Do's and Don'ts

Co-production Dos and Don’ts

Co-production Dos and Don’ts

  • Do acknowledge the unequal footing of partners, and work to address this. Co-production works best when adequate time and resources are available to support people to engage in the process. The challenge is to get people engaged when they are faced with inequalities. Supporting people to engage by providing resources (paying for travel, time or technology) is one way to help bridge the inequalities.

  • Don’t assume that co-production will be plain sailing. Co-production is a process of learning and unlearning that is largely based around building relationships. In situations where historically power hasn’t been shared, expect some challenges before relationships can flourish.

  • Do offer online spaces for contribution. Online co-production can be a lifeline for some people and should be considered as a method. Technology can help bring people into a group who may not have had a chance to engage in the past. If we can harness online tools, more people who have support needs, carers, night owls, and people who don’t like to sit around a table could and would share their views adding to a more vibrant discussion.

    Handy hint: One project found that by making the Facebook group used for project discussion private, people felt more comfortable and protected sharing their views.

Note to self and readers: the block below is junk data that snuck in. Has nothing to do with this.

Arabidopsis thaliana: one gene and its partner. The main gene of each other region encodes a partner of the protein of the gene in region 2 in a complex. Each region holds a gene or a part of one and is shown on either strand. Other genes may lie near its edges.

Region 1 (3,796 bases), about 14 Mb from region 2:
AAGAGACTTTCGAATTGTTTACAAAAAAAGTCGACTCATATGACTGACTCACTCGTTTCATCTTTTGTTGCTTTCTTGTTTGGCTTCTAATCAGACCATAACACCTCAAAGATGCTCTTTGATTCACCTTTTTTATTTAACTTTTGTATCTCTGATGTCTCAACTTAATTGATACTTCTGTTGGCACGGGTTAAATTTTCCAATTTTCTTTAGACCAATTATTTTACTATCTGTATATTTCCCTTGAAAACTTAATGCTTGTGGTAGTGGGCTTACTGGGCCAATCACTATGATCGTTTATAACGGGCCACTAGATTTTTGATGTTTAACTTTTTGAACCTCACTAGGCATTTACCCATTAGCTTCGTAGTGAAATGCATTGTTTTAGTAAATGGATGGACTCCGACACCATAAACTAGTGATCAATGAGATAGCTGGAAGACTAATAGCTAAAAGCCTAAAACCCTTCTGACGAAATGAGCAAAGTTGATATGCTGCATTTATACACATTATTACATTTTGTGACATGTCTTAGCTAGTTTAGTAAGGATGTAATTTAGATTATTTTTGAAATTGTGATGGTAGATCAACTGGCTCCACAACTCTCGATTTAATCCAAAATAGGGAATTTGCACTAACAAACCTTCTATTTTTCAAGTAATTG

• Don’t think it will save you money. Co-production requires resources, not just people. Co-production is a commitment to investing in different voices in a partnership, not a cost-cutting exercise.

  • Do consider your setting and find neutral or shared spaces where people can feel comfortable enough to let go of set roles. One member of a group reflected on the experience of having to attend meetings with professionals in settings where she had previously felt stigmatised:

    “The meetings were held in the hospital where I had stayed… And the anxiety of going into that building when I thought I wouldn’t be able to leave again was a challenge” (Peer researcher)

  • Don’t use co-production as a token gesture to tick the ‘engagement box’. Co-production means changing how we manage relationships to go beyond the old service user consultation model. Partners need to look at all the project phases and plan how people can be involved in the most useful and empowering way throughout.

  • Do focus on activity. Coming together around an activity can help a group to connect, open up and feel more productive. Rather than asking people who live in prisons “what’s wrong with prison officers”, instead the ‘See the Person, See Ourselves’ project asked people who lived in prison to write a job description for prison officers, detailing what was really important to them.

  • Do reflect on the process of co-production throughout. The process of co-production can be just as vital and meaningful as the outcome of working together, and the learning from that process should be captured. We used a blog through this project to capture our own reflections in real time and also allowed people to film their reflections.